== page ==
Wednesday, September 10, 2008

Don't send mixed signals

Don’t send mixed signals


From TODAY, Voices

Tuesday September 9, 2008

Letter from Felicia Tan Ying Yi

I REFER to the commentary “Stop making a mockery of rule of law: Let’s accept gays” (Sept 8). I fully agree with Mr Ho Kwon Ping.

The Government’s stand on homosexuality in Singapore seems to pander to religious fundamentalists who are vocal.

Such an attempt to pacify those who believe that it is their place to impose their value system on others should not happen in a country that prides itself on openness, secularism and pluralism.

It is all too convenient for the Government to “appease” the gay community by not taking action against them, while at the same time continue to pacify the conservatives by keeping the law in name.

However, this merely cheapens what the rule of law means. Laws should not be made or retained to reflect the views of a vocal minority; in fact, their purpose should not even be to reflect the views of the majority.

Instead, they are there to protect the rights of the citizens. In this way, section 377A of the Penal Code achieves nothing.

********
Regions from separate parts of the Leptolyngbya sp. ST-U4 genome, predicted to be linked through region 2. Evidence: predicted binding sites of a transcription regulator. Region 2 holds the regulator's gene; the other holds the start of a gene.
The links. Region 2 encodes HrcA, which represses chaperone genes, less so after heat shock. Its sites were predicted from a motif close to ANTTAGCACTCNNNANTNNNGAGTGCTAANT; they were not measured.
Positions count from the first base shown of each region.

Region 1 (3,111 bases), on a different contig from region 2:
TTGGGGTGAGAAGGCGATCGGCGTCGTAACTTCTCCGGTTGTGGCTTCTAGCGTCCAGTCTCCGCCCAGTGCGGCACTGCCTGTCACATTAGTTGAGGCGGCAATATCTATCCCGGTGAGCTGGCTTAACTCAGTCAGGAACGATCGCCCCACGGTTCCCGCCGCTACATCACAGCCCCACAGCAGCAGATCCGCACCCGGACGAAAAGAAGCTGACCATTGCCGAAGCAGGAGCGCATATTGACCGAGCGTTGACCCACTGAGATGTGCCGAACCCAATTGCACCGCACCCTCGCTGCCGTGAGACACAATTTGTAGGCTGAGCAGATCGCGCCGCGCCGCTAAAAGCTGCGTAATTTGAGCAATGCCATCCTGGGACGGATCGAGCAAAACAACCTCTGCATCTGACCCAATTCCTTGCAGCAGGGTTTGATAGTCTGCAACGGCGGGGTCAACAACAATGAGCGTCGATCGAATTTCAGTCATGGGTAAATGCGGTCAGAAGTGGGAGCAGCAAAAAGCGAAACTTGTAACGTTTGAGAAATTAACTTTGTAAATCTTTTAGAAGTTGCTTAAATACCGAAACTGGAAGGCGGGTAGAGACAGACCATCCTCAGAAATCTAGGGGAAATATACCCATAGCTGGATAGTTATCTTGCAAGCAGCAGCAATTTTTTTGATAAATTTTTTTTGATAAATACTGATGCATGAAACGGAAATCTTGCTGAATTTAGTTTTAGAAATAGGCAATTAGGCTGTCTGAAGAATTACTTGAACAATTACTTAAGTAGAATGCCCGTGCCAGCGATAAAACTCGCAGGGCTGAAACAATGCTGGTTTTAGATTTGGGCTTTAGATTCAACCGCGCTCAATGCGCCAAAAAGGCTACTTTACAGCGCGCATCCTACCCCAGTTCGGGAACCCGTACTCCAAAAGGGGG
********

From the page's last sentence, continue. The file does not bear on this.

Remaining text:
I feel that the Government should be courageous enough to finally decide that everyone, regardless of gender, sexual orientation, race or religion, has an equal right to privacy, and this right should never be superseded by the moral posturing of any group, regardless of how vocal or influential.

Or, if the Government should still choose to retain this archaic law, then it should enforce it instead of sending mixed signals.

But it should also be ready to expect the exodus of not only the gay community, but also of liberal, tolerant people like me, who refuse to settle down and start families in such a country.

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